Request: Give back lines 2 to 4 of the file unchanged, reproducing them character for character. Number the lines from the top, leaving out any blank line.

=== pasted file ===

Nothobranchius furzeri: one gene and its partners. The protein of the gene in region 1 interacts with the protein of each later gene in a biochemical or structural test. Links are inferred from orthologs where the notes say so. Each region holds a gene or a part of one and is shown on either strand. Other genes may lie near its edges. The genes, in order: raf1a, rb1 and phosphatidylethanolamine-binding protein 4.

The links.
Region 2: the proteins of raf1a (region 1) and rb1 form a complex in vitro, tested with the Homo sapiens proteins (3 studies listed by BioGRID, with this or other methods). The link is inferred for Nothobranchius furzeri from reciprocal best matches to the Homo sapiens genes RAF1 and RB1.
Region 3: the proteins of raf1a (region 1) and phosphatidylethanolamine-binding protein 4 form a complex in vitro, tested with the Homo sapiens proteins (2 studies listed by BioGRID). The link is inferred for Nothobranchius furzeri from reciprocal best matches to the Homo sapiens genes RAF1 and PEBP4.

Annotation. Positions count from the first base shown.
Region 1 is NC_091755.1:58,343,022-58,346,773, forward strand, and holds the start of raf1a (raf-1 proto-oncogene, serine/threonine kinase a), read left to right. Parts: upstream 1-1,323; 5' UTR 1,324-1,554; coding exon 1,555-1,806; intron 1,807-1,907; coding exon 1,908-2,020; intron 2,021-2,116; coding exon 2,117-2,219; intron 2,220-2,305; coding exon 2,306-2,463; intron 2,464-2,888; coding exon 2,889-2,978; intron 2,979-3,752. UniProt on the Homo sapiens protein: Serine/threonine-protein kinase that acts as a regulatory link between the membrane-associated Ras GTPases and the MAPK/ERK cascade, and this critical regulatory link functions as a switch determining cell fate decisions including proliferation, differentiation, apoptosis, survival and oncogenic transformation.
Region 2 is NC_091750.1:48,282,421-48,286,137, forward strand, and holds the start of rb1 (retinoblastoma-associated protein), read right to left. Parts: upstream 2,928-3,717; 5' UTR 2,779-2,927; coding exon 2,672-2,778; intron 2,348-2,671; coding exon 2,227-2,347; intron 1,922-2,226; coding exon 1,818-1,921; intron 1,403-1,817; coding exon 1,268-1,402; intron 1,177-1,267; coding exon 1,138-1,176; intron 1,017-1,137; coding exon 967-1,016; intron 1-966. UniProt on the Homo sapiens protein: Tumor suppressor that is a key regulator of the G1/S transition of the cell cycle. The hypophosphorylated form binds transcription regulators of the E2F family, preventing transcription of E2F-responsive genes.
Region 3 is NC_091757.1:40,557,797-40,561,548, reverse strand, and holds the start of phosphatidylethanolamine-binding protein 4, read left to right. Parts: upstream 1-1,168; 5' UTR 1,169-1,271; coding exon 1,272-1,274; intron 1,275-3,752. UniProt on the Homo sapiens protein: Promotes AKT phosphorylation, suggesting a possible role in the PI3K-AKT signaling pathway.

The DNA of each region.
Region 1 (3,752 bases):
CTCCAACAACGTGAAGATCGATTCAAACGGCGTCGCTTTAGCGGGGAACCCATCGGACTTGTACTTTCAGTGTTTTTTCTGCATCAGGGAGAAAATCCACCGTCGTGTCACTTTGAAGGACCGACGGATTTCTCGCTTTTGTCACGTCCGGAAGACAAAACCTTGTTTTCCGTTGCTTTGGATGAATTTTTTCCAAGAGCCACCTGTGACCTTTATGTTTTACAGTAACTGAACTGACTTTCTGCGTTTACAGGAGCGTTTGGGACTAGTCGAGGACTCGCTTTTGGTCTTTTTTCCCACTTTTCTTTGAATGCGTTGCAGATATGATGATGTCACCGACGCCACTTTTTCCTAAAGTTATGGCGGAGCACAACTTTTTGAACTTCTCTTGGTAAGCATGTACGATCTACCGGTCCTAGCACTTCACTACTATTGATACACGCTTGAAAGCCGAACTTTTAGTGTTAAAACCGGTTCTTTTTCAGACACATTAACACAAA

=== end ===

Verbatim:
The links.
Region 2: the proteins of raf1a (region 1) and rb1 form a complex in vitro, tested with the Homo sapiens proteins (3 studies listed by BioGRID, with this or other methods). The link is inferred for Nothobranchius furzeri from reciprocal best matches to the Homo sapiens genes RAF1 and RB1.
Region 3: the proteins of raf1a (region 1) and phosphatidylethanolamine-binding protein 4 form a complex in vitro, tested with the Homo sapiens proteins (2 studies listed by BioGRID). The link is inferred for Nothobranchius furzeri from reciprocal best matches to the Homo sapiens genes RAF1 and PEBP4.